Triumph Stag: Spotted

The Triumph Stag is the other, less well known, Sean Connery Bond car from the film Diamonds are Forever. It was only on screen for a few seconds which could either be down to the Triumph's propensity for breaking down (more on that later) or the fact that this open-top sports car would have played havoc with Scottish 007's toupee. Anyway, let's not split hairs for now and instead concentrate on the much maligned but very handsome Triumph Stag.

Penned by the deft hand of Giovanni Michelotti, the Triumph Stag was based on a 2000 platform but with around six inches lopped out of the middle. Strengthening was provided by the bigger sills, additional bars on the floor and the obvious Targa-style tee-bar that's above the driver and front passenger. It'll also provide additional occupant protection in the event of a roll-over - never a good idea in a 1970's car, but you should at least have a more sporting chance in this one.

Ambitiously, the Stag was intended to be more of a luxury car than the smaller Triumph sports cars that went before it. Given the success Mercedes was having with the SL, this seemed like a good idea. One of Triumph's biggest markets was America and due to their love of V8s, the new car had to have one over the initially intended in-line six that the car was developed for. This, sadly, would come back to haunt the Stag.

Instead of the Rover V8 that was busy doing sterling service in the Range Rover and various Rover saloons, the Triumph Stag had its own V8 made out of essentially two slanted Saab four-cylinder engines joined together. Power was modest at 145hp but a decent torque figure of 170 lb ft meant it was an effortless cruiser. Plus, there was that inescapable exhaust burble that no doubt sounded amazing whilst wafting down a country lane. Until it overheated, of course.

Now, there are a lot of reasons why these cars got a reputation for unreliability, not least of which was the industrial unrest that was a near daily occurrence at British Leyland in the 1970s. There were some engineering flaws, too, mostly brought about by the last minute decision to fit a different motor. The placement of the water pump didn't help and neither did the use of dissimilar metals in the engine that inevitably lead to corrosion and 'silting' in the coolant system. However, with the passage of time, most of these issues have been fixed by the diligence of enthusiastic owners.

This 1974 example has a larger radiator, for example, to help with the silting issue and, as long as you change the coolant on a regular basis with corrosion inhibiting anti-freeze, you should be alright. With the advances of modern technology, you can get an impressive waterless replacement that should cure the issue. Then all you have to concentrate on is the possibility of a stretched timing chain...

But, since most owners will only use their cars for high-days and holidays you're unlikely to lose sleep over it. And when you do get to drive a Stag, you'll appreciate the smoothness of its drivetrain. All the controls are light and easy to use, and this is mirrored in the gearbox that prefers lazier, slower changes as you ooze your way down the road listening to that sumptuous V8. Even the ride is supple thanks to its long travel and excellent damping that deals with lumpy Tarmac easily without becoming floaty. There's even power steering to make the Stag as easy to drive as possible.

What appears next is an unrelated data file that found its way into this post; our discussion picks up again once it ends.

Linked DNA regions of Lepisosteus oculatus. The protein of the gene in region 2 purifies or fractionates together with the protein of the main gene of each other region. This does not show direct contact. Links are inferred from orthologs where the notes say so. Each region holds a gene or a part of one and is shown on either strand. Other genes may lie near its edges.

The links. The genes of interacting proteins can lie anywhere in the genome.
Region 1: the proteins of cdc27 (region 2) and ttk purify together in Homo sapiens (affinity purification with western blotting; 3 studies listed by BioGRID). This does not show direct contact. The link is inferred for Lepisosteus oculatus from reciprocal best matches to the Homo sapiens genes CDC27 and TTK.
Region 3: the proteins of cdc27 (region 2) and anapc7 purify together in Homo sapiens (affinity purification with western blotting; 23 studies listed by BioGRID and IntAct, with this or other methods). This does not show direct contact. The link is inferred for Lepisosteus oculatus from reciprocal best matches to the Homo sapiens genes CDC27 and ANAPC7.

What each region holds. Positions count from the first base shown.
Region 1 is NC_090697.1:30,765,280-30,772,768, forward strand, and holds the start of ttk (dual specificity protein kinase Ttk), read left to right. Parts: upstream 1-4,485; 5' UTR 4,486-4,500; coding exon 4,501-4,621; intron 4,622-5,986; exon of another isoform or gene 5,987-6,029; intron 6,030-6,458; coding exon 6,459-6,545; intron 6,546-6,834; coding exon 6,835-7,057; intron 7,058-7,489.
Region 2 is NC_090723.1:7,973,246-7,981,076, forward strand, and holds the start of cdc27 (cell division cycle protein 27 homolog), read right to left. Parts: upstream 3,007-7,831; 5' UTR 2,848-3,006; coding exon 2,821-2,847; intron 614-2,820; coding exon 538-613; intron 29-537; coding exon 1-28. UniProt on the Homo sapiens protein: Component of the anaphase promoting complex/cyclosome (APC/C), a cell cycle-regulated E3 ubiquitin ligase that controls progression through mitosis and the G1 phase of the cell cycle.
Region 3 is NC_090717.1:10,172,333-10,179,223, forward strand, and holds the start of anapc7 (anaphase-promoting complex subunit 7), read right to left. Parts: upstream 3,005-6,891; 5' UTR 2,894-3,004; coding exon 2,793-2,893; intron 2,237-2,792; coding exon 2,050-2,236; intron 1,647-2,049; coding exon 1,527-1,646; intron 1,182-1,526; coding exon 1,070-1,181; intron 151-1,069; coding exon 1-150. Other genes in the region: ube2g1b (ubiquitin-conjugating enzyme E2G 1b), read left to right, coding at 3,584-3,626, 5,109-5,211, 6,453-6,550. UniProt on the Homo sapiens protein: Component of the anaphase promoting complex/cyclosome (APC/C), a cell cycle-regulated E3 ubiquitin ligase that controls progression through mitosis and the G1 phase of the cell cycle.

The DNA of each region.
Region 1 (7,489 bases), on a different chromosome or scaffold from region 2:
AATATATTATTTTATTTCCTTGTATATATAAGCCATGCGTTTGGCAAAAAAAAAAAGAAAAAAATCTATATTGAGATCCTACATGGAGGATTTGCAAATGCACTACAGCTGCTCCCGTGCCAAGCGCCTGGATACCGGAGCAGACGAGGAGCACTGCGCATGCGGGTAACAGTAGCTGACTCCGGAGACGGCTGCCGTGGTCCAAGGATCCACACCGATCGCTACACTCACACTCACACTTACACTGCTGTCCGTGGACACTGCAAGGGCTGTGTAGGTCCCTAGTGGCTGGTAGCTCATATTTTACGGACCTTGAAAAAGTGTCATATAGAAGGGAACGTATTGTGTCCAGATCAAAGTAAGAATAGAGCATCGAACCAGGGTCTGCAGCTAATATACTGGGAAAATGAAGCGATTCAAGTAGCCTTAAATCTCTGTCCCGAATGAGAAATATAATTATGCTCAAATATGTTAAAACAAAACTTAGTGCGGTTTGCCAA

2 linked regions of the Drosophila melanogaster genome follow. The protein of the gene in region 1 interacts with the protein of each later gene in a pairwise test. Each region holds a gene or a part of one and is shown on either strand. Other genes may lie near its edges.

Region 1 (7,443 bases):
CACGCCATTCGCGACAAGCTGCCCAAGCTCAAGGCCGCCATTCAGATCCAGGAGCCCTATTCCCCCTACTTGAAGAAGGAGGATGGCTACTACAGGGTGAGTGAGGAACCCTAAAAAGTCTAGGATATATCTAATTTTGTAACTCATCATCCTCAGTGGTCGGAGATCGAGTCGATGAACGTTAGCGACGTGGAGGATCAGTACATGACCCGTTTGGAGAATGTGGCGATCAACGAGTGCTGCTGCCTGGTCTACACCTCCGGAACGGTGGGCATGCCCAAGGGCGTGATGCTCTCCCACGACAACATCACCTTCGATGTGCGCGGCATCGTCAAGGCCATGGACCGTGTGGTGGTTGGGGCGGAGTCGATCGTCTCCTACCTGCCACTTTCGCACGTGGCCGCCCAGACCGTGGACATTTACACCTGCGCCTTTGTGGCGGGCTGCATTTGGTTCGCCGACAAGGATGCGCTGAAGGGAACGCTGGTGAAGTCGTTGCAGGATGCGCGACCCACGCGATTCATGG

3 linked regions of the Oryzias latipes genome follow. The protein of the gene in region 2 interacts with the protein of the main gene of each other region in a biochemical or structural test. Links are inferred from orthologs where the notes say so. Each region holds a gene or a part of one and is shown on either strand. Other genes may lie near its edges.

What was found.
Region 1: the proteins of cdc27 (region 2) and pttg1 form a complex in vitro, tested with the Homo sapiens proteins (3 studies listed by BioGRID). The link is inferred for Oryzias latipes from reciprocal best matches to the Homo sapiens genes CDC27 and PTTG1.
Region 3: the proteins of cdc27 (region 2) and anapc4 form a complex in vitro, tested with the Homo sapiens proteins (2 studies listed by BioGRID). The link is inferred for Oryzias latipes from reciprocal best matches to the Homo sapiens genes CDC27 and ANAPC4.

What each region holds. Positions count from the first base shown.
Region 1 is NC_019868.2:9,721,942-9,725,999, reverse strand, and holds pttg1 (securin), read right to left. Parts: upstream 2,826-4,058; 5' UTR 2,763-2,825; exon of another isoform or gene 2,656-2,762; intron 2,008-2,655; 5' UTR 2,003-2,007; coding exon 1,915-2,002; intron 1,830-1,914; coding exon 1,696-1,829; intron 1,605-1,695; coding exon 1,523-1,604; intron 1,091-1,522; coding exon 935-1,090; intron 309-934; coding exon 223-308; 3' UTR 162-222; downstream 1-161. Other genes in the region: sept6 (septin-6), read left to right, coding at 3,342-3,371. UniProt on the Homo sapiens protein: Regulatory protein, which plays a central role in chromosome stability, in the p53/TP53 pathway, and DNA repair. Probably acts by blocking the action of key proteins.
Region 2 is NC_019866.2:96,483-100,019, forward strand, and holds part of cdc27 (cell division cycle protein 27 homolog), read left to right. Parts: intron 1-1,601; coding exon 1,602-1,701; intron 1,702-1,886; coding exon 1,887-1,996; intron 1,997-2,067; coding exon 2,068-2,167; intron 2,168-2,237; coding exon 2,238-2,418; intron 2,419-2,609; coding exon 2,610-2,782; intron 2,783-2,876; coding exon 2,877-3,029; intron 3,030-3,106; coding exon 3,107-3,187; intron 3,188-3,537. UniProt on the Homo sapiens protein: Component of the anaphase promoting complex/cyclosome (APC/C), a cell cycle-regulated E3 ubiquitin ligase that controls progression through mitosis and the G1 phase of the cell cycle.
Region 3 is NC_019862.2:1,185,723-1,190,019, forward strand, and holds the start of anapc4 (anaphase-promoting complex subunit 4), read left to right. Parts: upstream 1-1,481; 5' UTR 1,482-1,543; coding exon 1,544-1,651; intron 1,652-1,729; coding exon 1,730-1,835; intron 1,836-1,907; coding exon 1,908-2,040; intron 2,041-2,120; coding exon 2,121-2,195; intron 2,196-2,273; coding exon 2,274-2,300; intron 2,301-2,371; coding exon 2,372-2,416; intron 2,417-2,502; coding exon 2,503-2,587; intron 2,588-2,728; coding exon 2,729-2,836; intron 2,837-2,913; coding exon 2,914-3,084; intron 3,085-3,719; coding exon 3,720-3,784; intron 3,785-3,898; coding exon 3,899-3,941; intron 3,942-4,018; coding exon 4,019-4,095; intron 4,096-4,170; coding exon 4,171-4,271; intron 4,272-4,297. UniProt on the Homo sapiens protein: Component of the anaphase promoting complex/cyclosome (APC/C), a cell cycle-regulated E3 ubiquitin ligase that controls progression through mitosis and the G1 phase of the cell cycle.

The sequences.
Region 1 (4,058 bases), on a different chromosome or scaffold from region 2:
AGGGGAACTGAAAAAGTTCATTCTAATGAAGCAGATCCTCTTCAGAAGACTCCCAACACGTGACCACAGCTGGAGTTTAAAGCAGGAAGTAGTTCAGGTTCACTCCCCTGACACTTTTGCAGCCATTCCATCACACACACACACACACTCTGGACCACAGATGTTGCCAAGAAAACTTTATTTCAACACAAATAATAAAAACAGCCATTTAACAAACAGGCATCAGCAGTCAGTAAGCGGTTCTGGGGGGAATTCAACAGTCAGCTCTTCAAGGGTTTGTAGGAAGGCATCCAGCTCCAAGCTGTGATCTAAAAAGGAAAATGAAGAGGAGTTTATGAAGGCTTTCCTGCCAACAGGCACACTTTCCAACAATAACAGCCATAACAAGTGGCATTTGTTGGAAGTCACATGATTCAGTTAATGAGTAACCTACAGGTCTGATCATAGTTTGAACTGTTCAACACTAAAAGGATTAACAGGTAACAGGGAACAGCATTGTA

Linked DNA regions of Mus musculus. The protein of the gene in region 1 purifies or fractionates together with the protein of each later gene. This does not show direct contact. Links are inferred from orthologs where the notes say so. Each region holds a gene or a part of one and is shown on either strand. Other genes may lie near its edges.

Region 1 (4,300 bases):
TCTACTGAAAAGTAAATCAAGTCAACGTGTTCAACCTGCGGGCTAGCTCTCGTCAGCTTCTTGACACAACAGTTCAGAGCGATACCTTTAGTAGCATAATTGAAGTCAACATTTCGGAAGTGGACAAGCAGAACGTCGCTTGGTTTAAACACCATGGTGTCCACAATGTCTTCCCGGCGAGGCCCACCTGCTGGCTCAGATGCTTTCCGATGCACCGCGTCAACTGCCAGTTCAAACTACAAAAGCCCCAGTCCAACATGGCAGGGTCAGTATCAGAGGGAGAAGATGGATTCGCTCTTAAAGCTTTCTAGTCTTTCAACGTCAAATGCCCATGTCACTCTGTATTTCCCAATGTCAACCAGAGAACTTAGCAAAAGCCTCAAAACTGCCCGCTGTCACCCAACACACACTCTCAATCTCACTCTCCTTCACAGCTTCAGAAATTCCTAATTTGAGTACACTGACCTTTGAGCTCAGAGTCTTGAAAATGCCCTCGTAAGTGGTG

Our Spotted is probably a Mk.III due to the stainless steel sills (although it has been restored in the not too distant past, so these could have been added later) and the engine was rebuilt 6,000 miles ago. The wood appears to be in good order and the tyres are relatively new around the recently refurbished alloy wheels. All of which means this very straight example is ready to go at Β£16,750 - not bad when a number of Stags are fetching over Β£20,000 these days.


Engine: 2,997cc, eight-cylinder, N/A
Transmission: 4-speed manual with overdrive, rear-wheel drive
Power (hp): 145@ 5,500rpm
Torque (lb ft): 170@ 3,500rpm
MPG: Heavy drinker
CO2: Old smoker
First registered: 1974
Recorded mileage: 81,000miles
Price new: Β£1,995 17s 5d
Yours for: Β£16,750

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Comments (77) Join the discussion on the forum

  • Nerdherder 21 Oct 2018

    Give us topless pictures next time PH.

  • TR4man 21 Oct 2018

    Many fond memories of my Stag that I owned for around six years.

    One of the few convertibles that still looked good with the hard top on (not so much with the soft top though)

    Didn't know there was a Mk 3 model though PH - assume this is typo?

  • GSE 21 Oct 2018

    For 1974 the number plates should be black on yellow readit

  • Raygun 21 Oct 2018

    GSE said:
    For 1974 the number plates should be black on yellow readit
    Not no more, if it's 40 years old or more and historic on the log book you can put b&w number plates on it. Even before the said new rules came in I'd like to think it was NOT on the high priority list to enforce it by the police force.

  • Raygun 21 Oct 2018

    TR4man said:
    One of the few convertibles that still looked good with the hard top on (not so much with the soft top though)
    I always thought they looked great with the soft top up and the hard top on but all the time I owned stags I was never a fan of the T-bar and the door window frames on view.

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